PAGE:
Raising and Educating a Deaf Child

International experts answer your questions about the choices, controversies, and decisions faced by the parents and educators of deaf and hard-of-hearing children.

Question from J.J., Virginia

I am an itinerant TODHH. I am working to support a student who has bilateral CIs and just started using an Oral Communication Facilitator (OCF) within the last 12 months because oral language development had been a struggle. Currently, there is a struggle to find the balance of the role of the OCF with the student and multiple teachers that work with the student throughout the school day. Is there any type of document that explains the role of an OCF, and/or why a child with cochlear implants requires signing support to continue to help facilitate spoken language?

Question from J.J., Virginia. Posted December 14, 2017.
Response from Marsha Gunderson - Iowa Department of Education and Iowa School for the Deaf

First of all, I commend the IEP team for recognizing that this student had language development delays and created a plan to remedy that delay. As we all know, plans often need adjusting as the student develops, teachers change, transition to a different building, and a host of other items arise. Multiple teachers throughout the school day can create communication challenges due to content, teaching styles, classroom settings, etc.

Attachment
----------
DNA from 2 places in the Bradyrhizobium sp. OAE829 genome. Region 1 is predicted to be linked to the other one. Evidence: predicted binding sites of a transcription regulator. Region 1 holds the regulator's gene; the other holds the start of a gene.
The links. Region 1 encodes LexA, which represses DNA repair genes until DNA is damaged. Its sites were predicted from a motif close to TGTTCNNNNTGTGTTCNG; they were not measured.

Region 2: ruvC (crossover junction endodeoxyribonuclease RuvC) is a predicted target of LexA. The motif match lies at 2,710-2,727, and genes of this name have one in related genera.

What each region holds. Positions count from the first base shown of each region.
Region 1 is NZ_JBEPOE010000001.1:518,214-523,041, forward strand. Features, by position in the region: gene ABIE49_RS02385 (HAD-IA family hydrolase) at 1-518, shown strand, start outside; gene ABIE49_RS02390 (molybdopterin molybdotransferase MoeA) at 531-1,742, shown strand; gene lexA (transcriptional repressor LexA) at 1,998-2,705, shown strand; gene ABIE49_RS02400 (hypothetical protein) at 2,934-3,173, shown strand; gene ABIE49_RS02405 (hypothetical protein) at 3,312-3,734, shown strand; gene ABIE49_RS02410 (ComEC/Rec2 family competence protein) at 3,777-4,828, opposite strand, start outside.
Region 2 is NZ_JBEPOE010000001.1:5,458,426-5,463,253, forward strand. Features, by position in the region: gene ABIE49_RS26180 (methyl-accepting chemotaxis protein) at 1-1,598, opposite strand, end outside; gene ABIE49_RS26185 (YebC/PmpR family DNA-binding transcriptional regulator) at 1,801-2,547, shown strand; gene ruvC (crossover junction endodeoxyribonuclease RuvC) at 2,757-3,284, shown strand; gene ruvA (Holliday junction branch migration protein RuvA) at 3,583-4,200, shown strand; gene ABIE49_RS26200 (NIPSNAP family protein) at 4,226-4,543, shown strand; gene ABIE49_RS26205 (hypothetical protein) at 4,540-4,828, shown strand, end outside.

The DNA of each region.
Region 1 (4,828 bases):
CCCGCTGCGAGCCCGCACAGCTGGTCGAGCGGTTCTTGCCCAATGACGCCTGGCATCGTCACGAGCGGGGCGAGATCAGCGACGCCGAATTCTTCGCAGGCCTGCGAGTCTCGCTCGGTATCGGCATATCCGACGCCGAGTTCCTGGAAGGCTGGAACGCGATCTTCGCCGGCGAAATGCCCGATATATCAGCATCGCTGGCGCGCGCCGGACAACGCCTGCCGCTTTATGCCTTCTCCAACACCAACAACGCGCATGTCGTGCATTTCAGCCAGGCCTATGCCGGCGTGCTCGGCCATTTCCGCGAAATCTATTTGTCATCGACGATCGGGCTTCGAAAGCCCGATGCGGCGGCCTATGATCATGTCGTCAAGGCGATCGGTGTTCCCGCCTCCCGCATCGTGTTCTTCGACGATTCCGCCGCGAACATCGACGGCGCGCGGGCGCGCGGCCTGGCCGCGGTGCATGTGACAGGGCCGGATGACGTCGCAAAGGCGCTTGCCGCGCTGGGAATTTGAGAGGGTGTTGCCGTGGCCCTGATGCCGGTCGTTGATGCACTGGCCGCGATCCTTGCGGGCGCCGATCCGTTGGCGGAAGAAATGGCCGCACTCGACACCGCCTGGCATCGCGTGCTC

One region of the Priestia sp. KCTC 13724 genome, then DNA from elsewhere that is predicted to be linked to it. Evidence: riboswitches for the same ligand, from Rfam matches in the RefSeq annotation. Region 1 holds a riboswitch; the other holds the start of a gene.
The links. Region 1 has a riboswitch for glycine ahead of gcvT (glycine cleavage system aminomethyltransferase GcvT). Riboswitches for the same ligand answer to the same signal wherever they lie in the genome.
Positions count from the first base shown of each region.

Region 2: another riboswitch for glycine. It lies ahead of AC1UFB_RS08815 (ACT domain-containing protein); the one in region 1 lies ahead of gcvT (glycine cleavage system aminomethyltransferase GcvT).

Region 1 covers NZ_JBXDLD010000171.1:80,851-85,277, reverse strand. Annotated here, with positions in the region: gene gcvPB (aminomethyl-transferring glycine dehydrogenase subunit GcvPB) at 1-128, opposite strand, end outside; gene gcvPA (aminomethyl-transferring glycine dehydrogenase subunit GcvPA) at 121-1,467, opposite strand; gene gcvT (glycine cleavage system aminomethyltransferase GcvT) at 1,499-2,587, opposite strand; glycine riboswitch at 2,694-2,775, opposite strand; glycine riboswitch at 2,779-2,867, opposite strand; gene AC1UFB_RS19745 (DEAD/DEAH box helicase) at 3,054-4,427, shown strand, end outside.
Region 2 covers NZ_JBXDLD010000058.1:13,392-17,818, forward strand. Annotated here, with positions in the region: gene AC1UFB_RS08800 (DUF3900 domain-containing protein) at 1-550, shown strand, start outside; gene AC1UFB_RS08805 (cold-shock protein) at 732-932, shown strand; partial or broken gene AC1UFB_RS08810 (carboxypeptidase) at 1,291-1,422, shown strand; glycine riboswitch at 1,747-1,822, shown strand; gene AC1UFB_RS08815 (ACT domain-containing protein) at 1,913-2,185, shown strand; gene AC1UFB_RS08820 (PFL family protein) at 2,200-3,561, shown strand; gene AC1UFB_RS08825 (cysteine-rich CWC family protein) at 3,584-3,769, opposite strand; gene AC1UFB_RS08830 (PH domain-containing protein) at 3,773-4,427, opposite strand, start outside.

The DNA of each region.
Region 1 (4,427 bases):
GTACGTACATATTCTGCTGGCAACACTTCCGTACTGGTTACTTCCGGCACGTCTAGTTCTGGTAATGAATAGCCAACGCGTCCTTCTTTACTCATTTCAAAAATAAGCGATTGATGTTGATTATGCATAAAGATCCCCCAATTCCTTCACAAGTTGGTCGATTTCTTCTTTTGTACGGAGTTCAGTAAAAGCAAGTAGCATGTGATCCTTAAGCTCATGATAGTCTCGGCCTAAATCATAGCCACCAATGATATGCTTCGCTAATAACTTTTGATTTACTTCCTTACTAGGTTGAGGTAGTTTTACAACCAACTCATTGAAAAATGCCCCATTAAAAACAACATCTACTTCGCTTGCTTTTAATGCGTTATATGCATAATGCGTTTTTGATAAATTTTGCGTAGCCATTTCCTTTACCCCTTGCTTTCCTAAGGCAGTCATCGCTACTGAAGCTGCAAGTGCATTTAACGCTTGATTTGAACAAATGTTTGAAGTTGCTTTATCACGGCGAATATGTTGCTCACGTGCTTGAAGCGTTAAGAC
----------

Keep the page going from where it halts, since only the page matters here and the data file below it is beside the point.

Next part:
Oral Communication Facilitator, Language Facilitator, Communication Facilitator are all names for paraprofessionals who work with students by assisting, facilitating and guiding language and communication in the educational setting. It is the IEP team, which includes the student when appropriate, who should outline the specific roles and responsibilities of this one-on-one paraprofessional. There is no national standard on the roles and responsibilities of this paraprofessional. However, a quick search found some job descriptions.

The primary goals of this role seem to be 1) assisting communication in the classroom by expanding, coaching and prompting and 2) working to foster increased student independence.
One resource is Students with Cochlear Implants: Guidelines for Educational Program Planning, jointly developed by Laurent Clerc National Deaf Education Center and the Deaf and Hard of Hearing Program of Boston Children’s Hospital. The documents are free and located at http://www3.gallaudet.edu/clerc-center/our-resources/publications/students-with-cochlear-implants.html.

Another resource is the Instructional Communication Access Checklist, one of the documents in the Placement and Readiness Checklists (PARC) at https://www.handsandvoices.org/pdf/PARC_2011_ReadinessChecklists.pdf. This is a tool the IEP team can use to gauge how a student accesses instruction using listening and spoken language, sign language, cues, or both sign and cues and how proficient the student is using that approach. One benefit of the tool is that it can emphasize skills that the student may need to have successful learning experiences in school.

Thank you for advocating for the communication and language needs of this student.